If you think about it, most of us associate special foods with the holidays. Whether it’s the candy canes, gingerbread houses or grandma’s Christmas dinner, we all have fond memories of gathering around the table to share a meal or two. Here are some of the more unique foods that people around the world eat at the holidays:
Eggnog (United States). It may be hard to believe, but eggnog is mostly enjoyed in the United States and Canada. In fact, the American colonists are rumored to have been the first to spike this holiday treat, and George Washington even devised his own recipe with brandy, whiskey, rum and sherry. Obviously not for the faint of heart.
Bûche De Noël (France). The “yule log” is a traditional French Christmas cake, typically chocolate, that is eaten throughout the holiday season. Its origins go back centuries to when people would burn a log to celebrate the winter solstice.
Julbord (Sweden). In Sweden, as with many other Scandinavian countries, the holidays are celebrated with a large spread of traditional dishes called a julbord. Typical julbord dishes include pickled herring, cured salmon and meatballs, bread, liver pâté, red beet salad, cheese, and cabbage. The julbord tradition goes back to the custom of fasting from the beginning of Advent to midnight on Christmas Eve.
Puto Bumbong (Philippines). Puto Bumbong is an oblong sweet cake prepared by steaming ground purple rice inside a bamboo tube, then served on a banana leaf topped with margarine, grated coconut, and molasses-rich sugar. Its roots go back to Spanish colonial times, when the friars introduced Simbang Gabi—the nine-day set of novena masses celebrated at dawn beginning Dec. 16 to usher Christmas. Puto Bumbong would be sold by vendors in the streets as the people would leave to go start their day in the fields.
Pasteles (Puerto Rico). Pasteles are a classic Christmas dish in Puerto Rico. Consisting of ground pork, masa, and a variety of other fillings wrapped in a banana leaf, pasteles also have their origin in Spanish colonial times. They became associated with Christmas because (1) they were hard to make so you didn’t make them often, and (2) they resemble a wrapped present and came to be part of their El Día de Los Santos Reyes celebrations on January 6th to honor the three kings who brought gifts to baby Jesus.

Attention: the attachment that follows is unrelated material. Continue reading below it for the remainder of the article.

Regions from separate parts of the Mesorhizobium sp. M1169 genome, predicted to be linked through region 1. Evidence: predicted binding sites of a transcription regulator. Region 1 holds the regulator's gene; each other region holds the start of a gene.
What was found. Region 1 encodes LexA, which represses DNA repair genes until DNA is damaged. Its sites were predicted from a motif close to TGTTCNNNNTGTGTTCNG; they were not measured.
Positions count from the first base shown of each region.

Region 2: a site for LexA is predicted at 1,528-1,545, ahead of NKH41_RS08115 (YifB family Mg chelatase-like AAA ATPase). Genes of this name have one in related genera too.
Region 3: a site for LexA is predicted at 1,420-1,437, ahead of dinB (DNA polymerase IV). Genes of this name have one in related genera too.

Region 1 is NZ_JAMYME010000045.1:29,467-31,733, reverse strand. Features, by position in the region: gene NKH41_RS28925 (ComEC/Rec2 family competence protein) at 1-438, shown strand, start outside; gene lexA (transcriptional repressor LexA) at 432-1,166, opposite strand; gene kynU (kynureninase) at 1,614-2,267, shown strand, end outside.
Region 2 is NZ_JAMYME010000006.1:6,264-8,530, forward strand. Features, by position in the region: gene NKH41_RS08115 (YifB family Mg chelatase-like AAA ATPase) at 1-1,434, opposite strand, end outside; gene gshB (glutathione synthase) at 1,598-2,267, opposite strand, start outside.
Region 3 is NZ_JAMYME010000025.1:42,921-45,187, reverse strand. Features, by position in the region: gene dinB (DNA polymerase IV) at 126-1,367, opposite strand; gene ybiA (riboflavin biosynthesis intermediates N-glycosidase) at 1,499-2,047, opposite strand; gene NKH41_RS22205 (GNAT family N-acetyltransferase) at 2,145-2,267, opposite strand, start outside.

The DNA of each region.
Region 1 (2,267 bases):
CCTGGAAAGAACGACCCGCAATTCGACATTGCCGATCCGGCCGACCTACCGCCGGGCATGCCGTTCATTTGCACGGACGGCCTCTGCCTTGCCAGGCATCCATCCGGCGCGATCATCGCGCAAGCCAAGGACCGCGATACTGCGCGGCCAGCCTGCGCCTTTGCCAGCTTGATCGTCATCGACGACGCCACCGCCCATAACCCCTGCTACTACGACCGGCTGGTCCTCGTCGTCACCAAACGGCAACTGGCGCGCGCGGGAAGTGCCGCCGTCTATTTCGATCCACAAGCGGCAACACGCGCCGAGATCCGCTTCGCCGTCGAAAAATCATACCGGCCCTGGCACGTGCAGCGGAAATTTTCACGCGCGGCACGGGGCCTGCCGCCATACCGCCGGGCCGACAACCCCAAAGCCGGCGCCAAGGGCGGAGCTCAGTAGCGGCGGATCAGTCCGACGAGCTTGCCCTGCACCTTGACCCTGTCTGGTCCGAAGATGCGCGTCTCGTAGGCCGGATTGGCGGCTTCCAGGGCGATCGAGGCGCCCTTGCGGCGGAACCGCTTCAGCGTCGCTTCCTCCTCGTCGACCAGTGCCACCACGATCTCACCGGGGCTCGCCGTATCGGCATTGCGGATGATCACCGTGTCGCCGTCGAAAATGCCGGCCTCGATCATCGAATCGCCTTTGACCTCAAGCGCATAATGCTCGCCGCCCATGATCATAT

Kentucky Fried Chicken (Japan). When KFC first opened in Japan in the 1970s, its owner decided to offer a Christmas “party barrel” that was inspired by a traditional turkey dinner. Since Japan didn’t really have many Christmas traditions, this one took off – to the point that people will place their Christmas KFC order 2 months in advance!
Red Bean Paste Porridge (Korea). In Korea, the winter solstice is an important celebration, and this rich soup made from overcooked rice balls and red beans is the main dish served to honor the occasion. The red beans symbolize warding off bad spirits while the rice balls represent new life, with some Koreans traditionally eating one for each year they have lived.
Pavlova (New Zealand). Christmas in New Zealand takes on a different meaning as it is the middle of their summer. You’ll find most people celebrating by grilling outside or spending the day at the beach. For dessert, they’ll typically have a light, fluffy merengue dessert called pavlova, topped with kiwi and other fruits, chocolate and various sweets.
Are you ready to try some traditional foods from around the world? Then let Luxury Destinations Concierge plan your next vacation! Give us a call at (805) 236-4437 to start planning today.
Share the knowledge
Write something about yourself. No need to be fancy, just an overview.